The primary revamp objectives were to increase crude unit diesel yield and keep revamp costs to a minimum. Secondary objectives were to increase crude throughput by 10 per cent, process a range of “light and heavy” crudes, and improve energy efficiency. To accomplish these objectives, a performance test was conducted to uncover unit constraints and identify opportunities.
Constraints and opportunities
Revamp design is inherently more difficult than grassroots design. By definition, revamps start with an existing plant, and most of the existing equipment is re-used. Therefore, existing equipment performance is critical. If a specific piece of existing equipment is under-performing and goes unnoticed, then a revamp can fail to meet its objectives.
Office-based assumptions about existing equipment performance are often wrong, so it is therefore better to use actual performance tests. These make no assumptions and minimise unwanted surprises. Properly executed, performance tests identify unit constraints, unit capabilities, and under-performing equipment.
In terms of an analogy, if a revamp is a house, then a performance test is its foundation. A performance test can make the difference between a failed revamp and a successful one, or a minimum cost revamp and one that wastes capital. To many people, “performance test” implies a single event but, in fact, it involves preparation, execution, and flowsheet modelling.
Preparation is key to a performance test. A significant amount of planning and preparation is required to execute a successful performance test. For example, flow meters must be calibrated, material balance checked, sample schedule prepared, and P&IDs worked out. Only after the necessary preparation is complete can the actual field work take place.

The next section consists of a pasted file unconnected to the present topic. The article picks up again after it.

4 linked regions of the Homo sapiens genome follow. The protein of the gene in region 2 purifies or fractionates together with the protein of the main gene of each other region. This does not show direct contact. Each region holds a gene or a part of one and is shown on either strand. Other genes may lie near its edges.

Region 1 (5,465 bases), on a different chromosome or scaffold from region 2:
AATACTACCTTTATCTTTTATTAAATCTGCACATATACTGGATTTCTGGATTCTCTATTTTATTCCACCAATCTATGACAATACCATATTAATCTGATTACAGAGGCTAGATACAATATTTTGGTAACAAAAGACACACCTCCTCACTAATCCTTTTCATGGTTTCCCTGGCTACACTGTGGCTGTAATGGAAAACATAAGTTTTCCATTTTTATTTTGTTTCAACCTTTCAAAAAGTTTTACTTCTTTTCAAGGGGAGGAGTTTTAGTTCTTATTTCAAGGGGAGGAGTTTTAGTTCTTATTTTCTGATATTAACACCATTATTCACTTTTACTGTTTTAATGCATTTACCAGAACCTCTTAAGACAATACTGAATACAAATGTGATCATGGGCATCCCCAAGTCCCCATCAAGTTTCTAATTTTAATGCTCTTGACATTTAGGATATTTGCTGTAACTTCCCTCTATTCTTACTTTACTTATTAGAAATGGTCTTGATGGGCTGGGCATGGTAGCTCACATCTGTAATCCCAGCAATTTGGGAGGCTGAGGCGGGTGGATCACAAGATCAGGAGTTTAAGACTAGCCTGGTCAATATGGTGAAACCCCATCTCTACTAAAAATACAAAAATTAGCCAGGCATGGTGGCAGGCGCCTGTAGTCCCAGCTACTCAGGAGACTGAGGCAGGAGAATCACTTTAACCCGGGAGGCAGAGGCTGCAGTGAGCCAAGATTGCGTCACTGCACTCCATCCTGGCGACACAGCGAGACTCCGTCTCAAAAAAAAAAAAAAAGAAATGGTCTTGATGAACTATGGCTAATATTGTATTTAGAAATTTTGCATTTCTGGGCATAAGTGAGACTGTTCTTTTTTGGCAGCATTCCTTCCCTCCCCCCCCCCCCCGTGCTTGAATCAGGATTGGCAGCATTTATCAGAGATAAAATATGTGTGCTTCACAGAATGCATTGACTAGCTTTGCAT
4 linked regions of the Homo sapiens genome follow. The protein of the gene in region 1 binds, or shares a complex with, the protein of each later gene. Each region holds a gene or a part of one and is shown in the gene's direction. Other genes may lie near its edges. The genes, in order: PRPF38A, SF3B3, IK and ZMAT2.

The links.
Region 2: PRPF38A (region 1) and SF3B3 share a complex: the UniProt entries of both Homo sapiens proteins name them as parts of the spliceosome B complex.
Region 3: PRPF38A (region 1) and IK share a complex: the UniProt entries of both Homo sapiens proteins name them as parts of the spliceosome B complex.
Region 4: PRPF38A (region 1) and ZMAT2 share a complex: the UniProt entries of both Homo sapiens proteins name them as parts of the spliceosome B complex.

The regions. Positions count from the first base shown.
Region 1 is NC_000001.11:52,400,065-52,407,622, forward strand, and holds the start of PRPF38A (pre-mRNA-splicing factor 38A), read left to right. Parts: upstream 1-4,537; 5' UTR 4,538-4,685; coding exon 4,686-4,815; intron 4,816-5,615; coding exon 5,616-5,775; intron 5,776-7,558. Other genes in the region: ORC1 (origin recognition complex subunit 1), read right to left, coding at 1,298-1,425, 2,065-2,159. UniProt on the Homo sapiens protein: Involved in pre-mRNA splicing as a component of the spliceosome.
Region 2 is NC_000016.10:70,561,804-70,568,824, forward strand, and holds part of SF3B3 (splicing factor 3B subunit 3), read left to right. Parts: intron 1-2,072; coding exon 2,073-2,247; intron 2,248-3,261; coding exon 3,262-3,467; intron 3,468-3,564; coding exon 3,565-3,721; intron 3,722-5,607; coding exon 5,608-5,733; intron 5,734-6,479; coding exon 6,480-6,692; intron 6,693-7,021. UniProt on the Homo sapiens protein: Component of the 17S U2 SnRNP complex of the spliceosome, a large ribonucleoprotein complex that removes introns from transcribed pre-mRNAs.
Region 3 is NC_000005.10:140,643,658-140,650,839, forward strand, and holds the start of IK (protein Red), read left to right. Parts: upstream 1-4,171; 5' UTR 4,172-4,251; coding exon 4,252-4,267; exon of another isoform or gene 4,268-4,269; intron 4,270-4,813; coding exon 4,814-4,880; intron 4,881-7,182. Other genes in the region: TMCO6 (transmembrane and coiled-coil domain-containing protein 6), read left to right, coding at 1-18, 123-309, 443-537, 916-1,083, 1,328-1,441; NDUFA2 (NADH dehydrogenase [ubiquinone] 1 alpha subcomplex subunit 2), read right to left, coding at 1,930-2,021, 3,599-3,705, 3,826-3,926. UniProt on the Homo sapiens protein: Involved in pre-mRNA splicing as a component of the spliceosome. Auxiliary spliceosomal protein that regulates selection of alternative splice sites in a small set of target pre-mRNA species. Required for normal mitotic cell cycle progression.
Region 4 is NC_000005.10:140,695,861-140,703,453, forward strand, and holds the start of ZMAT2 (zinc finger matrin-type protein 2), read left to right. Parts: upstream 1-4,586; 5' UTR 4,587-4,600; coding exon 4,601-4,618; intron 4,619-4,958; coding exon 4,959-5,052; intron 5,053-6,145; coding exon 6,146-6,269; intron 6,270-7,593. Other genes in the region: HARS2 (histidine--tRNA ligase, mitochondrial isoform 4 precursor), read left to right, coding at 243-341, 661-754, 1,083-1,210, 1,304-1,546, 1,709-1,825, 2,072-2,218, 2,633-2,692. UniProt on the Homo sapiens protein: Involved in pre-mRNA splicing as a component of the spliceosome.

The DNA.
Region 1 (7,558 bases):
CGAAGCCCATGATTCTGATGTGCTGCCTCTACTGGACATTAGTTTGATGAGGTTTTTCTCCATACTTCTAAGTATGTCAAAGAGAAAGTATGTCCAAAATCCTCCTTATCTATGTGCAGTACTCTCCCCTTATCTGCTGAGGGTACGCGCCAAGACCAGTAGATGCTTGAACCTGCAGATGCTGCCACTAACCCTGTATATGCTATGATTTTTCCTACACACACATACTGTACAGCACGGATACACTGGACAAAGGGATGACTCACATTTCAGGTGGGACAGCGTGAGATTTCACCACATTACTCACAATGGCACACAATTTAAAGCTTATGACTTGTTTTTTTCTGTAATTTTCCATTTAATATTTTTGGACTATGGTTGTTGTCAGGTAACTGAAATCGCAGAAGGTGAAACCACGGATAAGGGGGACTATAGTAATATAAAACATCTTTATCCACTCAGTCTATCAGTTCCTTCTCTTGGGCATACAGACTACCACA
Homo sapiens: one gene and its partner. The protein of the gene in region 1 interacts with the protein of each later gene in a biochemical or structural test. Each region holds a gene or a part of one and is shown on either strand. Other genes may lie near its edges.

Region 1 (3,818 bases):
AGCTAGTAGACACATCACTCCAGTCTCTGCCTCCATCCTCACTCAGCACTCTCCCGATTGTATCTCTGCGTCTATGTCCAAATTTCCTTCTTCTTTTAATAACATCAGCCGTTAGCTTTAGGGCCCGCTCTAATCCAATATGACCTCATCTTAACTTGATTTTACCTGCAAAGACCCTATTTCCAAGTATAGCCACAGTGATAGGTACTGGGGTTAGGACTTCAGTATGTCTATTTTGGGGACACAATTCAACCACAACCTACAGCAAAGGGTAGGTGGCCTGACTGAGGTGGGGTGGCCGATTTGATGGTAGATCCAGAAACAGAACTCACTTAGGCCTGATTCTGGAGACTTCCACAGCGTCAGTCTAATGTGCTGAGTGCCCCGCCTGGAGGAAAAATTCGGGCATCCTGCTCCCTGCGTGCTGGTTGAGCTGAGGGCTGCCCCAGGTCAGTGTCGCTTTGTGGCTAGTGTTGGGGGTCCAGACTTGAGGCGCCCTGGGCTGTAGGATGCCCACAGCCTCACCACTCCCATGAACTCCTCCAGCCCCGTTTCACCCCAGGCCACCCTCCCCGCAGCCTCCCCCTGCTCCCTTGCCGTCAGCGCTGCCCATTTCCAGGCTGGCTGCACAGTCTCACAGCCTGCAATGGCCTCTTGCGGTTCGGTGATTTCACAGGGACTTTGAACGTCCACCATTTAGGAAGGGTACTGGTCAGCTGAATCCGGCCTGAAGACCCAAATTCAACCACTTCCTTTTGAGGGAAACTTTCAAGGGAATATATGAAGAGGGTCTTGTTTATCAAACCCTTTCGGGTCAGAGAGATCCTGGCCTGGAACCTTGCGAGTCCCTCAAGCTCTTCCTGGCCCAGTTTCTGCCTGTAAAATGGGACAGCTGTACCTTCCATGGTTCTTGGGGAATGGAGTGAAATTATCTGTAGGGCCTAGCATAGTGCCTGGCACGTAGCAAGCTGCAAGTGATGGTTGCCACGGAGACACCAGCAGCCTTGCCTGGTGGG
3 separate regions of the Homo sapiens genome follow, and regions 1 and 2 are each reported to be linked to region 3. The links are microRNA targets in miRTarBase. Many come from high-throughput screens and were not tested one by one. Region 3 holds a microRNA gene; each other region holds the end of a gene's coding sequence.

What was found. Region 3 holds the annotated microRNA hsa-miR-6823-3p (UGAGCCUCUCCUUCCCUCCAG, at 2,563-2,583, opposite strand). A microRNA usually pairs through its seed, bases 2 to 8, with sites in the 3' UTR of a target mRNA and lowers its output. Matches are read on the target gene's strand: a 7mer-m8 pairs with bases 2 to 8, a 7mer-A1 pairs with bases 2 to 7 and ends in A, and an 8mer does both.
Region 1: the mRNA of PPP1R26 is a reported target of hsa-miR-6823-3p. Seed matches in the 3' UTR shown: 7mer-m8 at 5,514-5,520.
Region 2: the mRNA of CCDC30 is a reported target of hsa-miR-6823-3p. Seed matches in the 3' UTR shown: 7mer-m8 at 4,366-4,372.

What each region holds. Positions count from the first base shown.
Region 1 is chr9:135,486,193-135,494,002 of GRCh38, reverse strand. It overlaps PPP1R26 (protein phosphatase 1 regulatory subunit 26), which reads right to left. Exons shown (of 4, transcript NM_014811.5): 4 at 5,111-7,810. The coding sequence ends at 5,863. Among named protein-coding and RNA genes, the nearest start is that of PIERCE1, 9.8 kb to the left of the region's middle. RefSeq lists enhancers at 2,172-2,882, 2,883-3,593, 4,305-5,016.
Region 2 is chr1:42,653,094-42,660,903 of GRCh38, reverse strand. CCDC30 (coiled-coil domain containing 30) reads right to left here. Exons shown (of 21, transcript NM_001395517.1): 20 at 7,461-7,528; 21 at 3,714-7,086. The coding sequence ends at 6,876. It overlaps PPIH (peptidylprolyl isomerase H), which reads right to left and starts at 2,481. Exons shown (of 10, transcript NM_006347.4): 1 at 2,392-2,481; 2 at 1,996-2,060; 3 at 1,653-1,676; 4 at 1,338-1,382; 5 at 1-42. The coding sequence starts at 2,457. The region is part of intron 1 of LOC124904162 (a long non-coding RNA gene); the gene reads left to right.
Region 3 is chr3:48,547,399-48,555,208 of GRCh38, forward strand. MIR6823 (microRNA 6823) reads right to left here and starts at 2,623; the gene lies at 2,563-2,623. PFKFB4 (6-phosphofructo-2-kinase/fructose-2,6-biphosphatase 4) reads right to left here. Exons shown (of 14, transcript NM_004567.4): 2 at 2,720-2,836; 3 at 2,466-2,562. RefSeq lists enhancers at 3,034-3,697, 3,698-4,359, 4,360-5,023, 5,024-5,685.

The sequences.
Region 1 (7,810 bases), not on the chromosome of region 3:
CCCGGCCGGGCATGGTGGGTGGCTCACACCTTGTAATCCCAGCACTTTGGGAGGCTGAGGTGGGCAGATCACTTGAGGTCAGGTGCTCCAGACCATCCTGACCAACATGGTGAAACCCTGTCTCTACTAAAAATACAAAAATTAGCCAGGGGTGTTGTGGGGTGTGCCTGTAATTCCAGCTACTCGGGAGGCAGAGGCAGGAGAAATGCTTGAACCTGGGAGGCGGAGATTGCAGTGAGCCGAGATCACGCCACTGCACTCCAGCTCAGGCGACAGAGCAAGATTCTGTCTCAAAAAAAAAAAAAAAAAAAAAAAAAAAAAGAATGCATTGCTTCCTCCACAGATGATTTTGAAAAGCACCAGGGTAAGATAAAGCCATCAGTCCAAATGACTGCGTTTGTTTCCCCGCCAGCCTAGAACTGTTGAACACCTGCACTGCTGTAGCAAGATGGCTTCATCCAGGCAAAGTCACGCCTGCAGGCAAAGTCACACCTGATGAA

Performance test execution can begin after all necessary preparation is complete. It takes place in the field, not in the control room. Field measurements supplement and confirm process computer data. Temperature and pressure measurements are used to develop a complete temperature and pressure profile of the unit.
Field observations often give clues to problems that may be otherwise difficult to detect, like a cavitating pump or a thermocouple that is located in the wrong place and is supplying misleading information.
Then, rigorous flow sheet modelling establishes a baseline process model. The flowsheet model is adjusted to match performance test data. All pertinent equipment is rigorously modelled. This includes distillation columns, fired heaters, and heat exchangers. Here, actual equipment performance is determined. No assumptions are made. For example, actual heat exchanger fouling factors are calculated, measured exchanger pressure drops are compared to calculated clean pressure drops, and distillation tray efficiencies are determined. The calibrated process model is used as the basis for subsequent revamp simulation.